Using reciprocity to adapt to others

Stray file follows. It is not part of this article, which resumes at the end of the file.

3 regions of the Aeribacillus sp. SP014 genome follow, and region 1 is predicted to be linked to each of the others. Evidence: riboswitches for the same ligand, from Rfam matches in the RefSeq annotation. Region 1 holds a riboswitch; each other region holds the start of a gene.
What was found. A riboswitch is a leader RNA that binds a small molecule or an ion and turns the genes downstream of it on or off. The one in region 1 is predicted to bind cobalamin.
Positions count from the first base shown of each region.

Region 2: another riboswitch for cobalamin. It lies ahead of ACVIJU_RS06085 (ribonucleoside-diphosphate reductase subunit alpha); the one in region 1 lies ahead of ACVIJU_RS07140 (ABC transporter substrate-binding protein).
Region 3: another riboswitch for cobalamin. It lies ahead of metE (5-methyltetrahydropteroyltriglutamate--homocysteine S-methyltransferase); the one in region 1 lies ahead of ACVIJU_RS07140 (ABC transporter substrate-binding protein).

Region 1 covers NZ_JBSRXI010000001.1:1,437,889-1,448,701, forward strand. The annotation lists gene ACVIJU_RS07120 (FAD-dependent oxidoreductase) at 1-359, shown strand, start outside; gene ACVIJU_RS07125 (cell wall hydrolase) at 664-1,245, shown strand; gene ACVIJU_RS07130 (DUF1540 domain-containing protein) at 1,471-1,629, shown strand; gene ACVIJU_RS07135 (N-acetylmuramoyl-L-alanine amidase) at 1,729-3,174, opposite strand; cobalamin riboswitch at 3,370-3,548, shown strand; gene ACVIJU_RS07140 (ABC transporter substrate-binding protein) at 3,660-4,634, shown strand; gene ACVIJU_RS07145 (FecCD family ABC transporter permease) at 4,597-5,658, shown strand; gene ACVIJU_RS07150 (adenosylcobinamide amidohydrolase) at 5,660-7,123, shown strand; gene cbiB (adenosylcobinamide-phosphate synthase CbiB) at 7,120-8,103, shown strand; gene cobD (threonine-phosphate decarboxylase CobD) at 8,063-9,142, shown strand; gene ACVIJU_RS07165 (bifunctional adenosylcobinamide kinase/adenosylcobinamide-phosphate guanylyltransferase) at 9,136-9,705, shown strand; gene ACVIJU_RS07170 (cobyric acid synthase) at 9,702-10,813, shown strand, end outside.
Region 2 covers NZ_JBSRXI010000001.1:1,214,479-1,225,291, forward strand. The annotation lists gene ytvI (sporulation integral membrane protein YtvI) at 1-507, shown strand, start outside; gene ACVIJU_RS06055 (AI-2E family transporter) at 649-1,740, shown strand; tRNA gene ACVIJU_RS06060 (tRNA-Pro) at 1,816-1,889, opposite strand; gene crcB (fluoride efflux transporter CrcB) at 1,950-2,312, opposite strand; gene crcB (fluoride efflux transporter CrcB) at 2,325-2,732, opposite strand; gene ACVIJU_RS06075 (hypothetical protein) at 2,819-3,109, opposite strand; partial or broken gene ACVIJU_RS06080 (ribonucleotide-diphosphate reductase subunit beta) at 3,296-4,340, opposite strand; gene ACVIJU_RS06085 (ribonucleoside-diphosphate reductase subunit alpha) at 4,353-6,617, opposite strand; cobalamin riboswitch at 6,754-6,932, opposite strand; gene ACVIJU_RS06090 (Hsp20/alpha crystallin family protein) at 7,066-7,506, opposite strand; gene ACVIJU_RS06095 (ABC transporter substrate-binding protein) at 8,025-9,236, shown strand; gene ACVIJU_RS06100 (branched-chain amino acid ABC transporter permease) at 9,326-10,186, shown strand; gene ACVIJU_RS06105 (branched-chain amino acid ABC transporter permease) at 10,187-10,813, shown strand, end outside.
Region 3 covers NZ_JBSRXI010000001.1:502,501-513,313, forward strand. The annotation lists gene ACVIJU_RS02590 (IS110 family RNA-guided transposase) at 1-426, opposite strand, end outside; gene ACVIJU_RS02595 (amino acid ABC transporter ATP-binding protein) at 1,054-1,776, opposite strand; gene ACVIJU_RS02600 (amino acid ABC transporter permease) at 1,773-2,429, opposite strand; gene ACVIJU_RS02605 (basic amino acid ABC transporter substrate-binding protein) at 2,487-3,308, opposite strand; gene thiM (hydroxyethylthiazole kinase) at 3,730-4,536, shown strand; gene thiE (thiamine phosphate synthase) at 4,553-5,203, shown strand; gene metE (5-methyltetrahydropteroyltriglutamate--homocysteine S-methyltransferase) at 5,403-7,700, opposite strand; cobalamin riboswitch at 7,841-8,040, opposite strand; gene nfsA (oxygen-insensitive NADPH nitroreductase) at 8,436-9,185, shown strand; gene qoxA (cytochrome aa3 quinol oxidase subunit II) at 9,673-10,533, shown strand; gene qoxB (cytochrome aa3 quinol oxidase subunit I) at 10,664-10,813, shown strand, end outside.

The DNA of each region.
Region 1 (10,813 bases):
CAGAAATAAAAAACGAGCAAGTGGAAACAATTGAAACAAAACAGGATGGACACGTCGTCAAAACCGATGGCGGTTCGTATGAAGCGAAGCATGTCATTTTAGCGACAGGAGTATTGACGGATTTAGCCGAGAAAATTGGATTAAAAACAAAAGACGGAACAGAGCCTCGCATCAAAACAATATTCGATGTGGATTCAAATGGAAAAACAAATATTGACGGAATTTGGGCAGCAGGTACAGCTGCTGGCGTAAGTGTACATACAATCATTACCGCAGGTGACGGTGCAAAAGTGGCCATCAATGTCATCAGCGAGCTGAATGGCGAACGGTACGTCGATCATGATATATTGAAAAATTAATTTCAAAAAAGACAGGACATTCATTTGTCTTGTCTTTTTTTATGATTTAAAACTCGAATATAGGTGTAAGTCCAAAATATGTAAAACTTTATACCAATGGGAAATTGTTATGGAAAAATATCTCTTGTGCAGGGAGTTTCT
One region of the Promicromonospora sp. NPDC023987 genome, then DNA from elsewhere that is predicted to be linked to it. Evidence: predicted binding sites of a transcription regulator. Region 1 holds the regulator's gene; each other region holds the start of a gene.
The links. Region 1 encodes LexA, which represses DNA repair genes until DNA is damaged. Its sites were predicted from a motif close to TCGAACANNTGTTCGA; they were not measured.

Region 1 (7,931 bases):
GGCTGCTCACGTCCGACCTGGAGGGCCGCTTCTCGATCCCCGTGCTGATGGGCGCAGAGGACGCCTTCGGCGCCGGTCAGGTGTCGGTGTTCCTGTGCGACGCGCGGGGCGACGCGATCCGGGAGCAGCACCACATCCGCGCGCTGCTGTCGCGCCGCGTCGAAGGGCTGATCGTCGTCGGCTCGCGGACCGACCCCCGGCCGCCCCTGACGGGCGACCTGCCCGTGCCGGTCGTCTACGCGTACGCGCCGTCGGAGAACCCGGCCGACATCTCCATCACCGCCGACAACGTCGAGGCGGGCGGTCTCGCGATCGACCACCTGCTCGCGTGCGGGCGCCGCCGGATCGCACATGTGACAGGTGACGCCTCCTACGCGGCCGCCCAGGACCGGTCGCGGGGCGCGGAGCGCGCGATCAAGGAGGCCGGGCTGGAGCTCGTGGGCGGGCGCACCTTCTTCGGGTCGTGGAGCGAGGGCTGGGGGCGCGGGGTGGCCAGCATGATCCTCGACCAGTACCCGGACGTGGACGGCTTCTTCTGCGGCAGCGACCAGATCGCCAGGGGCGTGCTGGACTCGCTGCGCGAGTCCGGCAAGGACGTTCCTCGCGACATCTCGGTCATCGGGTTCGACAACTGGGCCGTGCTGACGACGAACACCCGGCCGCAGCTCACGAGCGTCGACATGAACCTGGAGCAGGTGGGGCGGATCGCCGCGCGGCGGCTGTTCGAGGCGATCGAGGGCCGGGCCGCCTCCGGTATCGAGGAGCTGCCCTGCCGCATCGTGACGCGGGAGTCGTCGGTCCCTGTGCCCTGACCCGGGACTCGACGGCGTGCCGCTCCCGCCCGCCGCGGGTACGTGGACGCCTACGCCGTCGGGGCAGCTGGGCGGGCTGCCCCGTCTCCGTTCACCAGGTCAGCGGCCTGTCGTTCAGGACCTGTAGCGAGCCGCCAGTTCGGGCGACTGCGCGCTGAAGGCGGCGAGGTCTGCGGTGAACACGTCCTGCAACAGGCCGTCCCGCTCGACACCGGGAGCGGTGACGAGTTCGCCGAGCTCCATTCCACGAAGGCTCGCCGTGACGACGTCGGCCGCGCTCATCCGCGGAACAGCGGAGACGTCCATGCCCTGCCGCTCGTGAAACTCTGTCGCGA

Interacting and adapting to other agents is an essential part of the behavior of intelligent agents. In most practical multiagent systems, it is likely that a single agent will interact with a number of agents representing different preferences and interests. Whereas it is recognized that if all agents were cooperating, peak system performance can be realized, it is impractical to assume benevolence from an arbitrary group of agents. More realistically, in an open system, agents should be self-interested. Can we then design environments where the best selfinterested actions lead to cooperation between agents? In this paper, we investigate environments where reciprocative actions allow self-interested agents to maximize local as well as global utility. We argue that the traditional choice of deterministic reciprocity is insufficient, and propose a probabilistic reciprocity scheme to decide on whether or not to help another agent. We present experimental results to show that agents using this probabilistic reciprocity scheme can both approach optimal global behavior and resist exploitation by selfish agents. Thus the reciprocation scheme is found to be both efficient and stable and allows agents to adapt to others using past experience.
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